Redistricting may well be a topic of conversation when California Gov. Arnold Schwarzenegger (R) and the presiding officers of the state Legislature meet with all 55 Members of the state’s Congressional delegation on Capitol Hill on Thursday.
But it won’t be Congressional Democrats pushing the issue — or hurling the criticism.
While Democratic leaders in Sacramento have been critical of Schwarzenegger’s proposal to change California’s redistricting process and draw new lines for both the House of Representatives and the state Legislature in advance of the 2006 elections — a skepticism shared by a number of Congressional Republicans from the Golden State — their Democratic colleagues in the House delegation have kept notably mum.
And while House Minority Leader Nancy Pelosi (D-Calif.) expressed reservations about the timing and method of the proposed redistricting reform measure immediately after Schwarzenegger first endorsed it last month, Congressional Democrats have not become involved in any wargaming aimed at defeating the measure.
Heather Wong, a spokeswoman for Rep. Zoe Lofgren, the chairwoman of California’s Democratic delegation, said that while Members may have discussed the governor’s plan informally among themselves, there have been no official meetings or strategy sessions among Democrats on the topic — and none is scheduled.
“There’s no need for us to be in a frenzy,” said Rep. Howard Berman (D-Calif.), who was intimately involved in the redistricting process when district lines were drawn in Sacramento following the 2000 Census.
The simple explanation may be that many Democrats have come to the conclusion that a bipartisan redistricting process, as Schwarzenegger has proposed, will not upset the partisan balance in the state’s huge Congressional delegation.
Democrats currently hold a 33-20 edge in the House delegation. That roughly reflects the breakdown in the state’s voter enrollment.
“If they don’t do it to impose a Republican agenda, which would make Schwarzenegger look like a total hypocrite, the Democrats will come out just fine,” Berman said.
He conceded, however, that some Members may see their district boundaries altered more than they would like.
Schwarzenegger wants to take the task of redistricting for Congress and the state Legislature out of the hands of Sacramento lawmakers and placed with a bipartisan panel of retired judges. And he wants another round of redistricting to take place before the next federal elections.
Schwarzenegger has warned the leaders of the Democratic-controlled Legislature that if they do not pass his remap proposals (which are part of a broader package of reforms) by March 1, he will place the matter in the voters’ hands in a statewide special election later this year.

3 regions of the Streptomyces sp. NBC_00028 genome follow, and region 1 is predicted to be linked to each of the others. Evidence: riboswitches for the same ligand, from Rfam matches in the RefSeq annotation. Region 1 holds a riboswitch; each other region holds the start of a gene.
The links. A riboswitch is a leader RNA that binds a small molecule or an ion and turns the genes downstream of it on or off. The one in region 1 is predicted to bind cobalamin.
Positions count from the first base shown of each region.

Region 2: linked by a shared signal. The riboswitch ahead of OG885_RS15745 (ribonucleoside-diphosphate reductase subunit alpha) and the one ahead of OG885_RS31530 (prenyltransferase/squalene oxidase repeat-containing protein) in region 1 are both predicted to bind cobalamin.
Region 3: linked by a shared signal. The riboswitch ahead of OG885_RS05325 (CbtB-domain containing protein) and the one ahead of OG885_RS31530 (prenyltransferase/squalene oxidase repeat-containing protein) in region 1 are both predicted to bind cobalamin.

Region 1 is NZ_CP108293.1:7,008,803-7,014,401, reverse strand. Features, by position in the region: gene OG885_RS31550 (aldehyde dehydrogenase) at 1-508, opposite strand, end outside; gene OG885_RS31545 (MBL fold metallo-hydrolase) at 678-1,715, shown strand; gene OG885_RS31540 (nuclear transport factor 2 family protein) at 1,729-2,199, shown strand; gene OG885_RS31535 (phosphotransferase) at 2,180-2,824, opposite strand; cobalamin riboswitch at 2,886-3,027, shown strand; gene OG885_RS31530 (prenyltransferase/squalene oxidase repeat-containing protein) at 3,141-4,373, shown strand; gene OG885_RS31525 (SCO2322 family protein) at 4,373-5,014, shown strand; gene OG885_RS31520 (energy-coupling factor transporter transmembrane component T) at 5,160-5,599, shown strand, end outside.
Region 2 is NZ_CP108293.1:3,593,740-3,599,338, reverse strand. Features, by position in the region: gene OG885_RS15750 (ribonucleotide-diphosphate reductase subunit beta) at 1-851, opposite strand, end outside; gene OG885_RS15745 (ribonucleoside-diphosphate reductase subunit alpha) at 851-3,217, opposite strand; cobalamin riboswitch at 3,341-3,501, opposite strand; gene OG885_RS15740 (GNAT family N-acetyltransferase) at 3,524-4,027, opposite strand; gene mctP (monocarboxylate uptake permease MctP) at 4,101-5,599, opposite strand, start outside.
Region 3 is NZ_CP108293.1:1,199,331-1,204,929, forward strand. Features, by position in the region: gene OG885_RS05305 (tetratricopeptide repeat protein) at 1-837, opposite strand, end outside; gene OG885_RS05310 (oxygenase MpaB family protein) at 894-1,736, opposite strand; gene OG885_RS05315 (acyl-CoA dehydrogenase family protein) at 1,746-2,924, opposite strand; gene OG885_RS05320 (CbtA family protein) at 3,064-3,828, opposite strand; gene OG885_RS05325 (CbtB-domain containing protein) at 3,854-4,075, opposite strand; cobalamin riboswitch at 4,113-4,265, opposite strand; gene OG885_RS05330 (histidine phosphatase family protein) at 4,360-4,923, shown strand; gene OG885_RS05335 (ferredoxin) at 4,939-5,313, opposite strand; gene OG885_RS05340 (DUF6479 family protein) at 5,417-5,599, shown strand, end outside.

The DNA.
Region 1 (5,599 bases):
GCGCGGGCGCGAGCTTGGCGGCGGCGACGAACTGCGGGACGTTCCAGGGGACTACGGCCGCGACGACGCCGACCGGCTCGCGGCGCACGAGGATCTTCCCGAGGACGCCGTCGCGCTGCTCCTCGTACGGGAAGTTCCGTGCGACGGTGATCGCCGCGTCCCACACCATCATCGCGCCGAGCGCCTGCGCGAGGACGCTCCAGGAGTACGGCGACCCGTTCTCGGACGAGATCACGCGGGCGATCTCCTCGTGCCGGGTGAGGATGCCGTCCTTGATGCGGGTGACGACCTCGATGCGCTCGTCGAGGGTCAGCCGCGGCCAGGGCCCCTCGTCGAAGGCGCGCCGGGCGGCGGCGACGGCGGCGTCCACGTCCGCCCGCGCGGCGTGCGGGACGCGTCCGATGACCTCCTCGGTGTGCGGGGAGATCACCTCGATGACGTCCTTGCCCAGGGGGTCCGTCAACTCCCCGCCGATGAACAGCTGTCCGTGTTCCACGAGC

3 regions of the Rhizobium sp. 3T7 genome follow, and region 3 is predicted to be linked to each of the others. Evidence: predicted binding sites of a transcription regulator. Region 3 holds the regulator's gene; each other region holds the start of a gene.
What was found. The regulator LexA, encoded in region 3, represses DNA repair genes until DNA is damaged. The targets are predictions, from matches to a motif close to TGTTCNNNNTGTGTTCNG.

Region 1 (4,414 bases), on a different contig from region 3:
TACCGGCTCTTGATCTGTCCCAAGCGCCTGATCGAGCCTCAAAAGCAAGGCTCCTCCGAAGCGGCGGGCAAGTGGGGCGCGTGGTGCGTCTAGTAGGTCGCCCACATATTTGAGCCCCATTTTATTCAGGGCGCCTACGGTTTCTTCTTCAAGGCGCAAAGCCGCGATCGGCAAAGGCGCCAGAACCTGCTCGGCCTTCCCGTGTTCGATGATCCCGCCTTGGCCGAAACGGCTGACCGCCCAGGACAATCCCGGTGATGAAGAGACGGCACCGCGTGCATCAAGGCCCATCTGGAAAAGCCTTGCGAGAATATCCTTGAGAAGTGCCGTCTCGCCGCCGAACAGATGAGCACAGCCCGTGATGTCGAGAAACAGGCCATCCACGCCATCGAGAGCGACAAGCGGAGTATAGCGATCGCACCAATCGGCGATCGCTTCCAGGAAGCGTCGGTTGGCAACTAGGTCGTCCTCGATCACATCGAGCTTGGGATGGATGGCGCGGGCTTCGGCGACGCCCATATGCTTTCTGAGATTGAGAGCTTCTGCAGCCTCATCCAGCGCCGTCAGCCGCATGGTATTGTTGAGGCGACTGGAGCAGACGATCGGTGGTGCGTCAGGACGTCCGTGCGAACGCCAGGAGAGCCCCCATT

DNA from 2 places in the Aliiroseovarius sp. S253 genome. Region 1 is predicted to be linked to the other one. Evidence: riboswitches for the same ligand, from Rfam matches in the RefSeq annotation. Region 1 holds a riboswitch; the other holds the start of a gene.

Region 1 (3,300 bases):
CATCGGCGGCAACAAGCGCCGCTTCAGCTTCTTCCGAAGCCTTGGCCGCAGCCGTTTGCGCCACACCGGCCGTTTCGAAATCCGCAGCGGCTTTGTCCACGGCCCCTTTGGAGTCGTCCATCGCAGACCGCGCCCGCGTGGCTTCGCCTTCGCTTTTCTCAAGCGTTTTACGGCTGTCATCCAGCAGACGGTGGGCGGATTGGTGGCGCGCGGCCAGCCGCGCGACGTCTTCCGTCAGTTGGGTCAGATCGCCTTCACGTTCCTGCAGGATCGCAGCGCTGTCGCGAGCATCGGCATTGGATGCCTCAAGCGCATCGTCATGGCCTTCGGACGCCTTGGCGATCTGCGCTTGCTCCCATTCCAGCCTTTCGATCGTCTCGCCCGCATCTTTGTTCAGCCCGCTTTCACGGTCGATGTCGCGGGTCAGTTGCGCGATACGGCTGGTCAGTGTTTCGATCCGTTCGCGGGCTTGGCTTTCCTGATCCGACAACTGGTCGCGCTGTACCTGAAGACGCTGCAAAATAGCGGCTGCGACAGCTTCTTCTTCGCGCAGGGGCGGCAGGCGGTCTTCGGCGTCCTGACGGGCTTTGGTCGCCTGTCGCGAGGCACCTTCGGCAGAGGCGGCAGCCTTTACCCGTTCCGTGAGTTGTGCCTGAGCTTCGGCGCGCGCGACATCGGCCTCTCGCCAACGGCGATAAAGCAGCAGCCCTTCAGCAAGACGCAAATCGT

But Sacramento Democrats do not appear moved by the popular governor’s threats. The state Senate’s President Pro Tem has already pronounced the redistricting measure “DOA,” and the state Assembly Speaker has scheduled hearings on Schwarzenegger’s proposals for Feb. 28, one day before the governor’s deadline for action.
Meanwhile, Democrats in Washington, D.C., appear to be enjoying the spectacle of an overwhelming majority of the Republicans in the state’s Congressional delegation opposing Schwarzenegger’s redistricting proposal. By the count of reform advocates, only four of the state’s 20 Republican House Members have endorsed it: Reps. Darrell Issa, Dan Lungren, Devin Nunes and Bill Thomas.
Some political observers believe that one of the most powerful Republicans in the state’s Congressional delegation, House Rules Chairman David Dreier, could be vulnerable in a neutral redistricting.
“In the end, as a party, they have more to lose than we do,” Berman said.
That wasn’t necessarily the Democrats’ conclusion when Schwarzenegger first went public with his plan to pursue redistricting. Still smarting from the Republican-driven re-redistricting of Texas in late 2003, some Democrats saw a GOP plot, and conservative California activist Ted Costa, a key proponent of redistricting reform, predicted that the Republicans could pick up four House seats.
Pelosi was quick to express her reservations. She said she didn’t see the need to draw new boundaries in the middle of a decade, and also expressed a fear that because the majority of retired judges are older white men that they would not be able to create new districts with an eye toward the concerns of minority groups.
Beyond those initial remarks in January, Pelosi has barely worked the issue — and neither have the state’s Democratic Senators, Dianne Feinstein and Barbara Boxer.
“Clearly this is something that Leader Pelosi is monitoring and our staff is tracking very closely,” said Jennifer Crider, a spokeswoman for Pelosi.
But several Washington Democrats said they haven’t worked to oppose Schwarzenegger because they aren’t entirely sure what his proposal is or whether it will ultimately come before the voters.
Michael Berman, a Beverly Hills-based Democratic consultant who drew the current Congressional lines after consulting with Republican leaders — including White House political strongman Karl Rove — said he has not been asked by Congressional Democrats (including his brother the Congressman) to intervene.
“There’s nothing to be involved with yet,” Michael Berman said.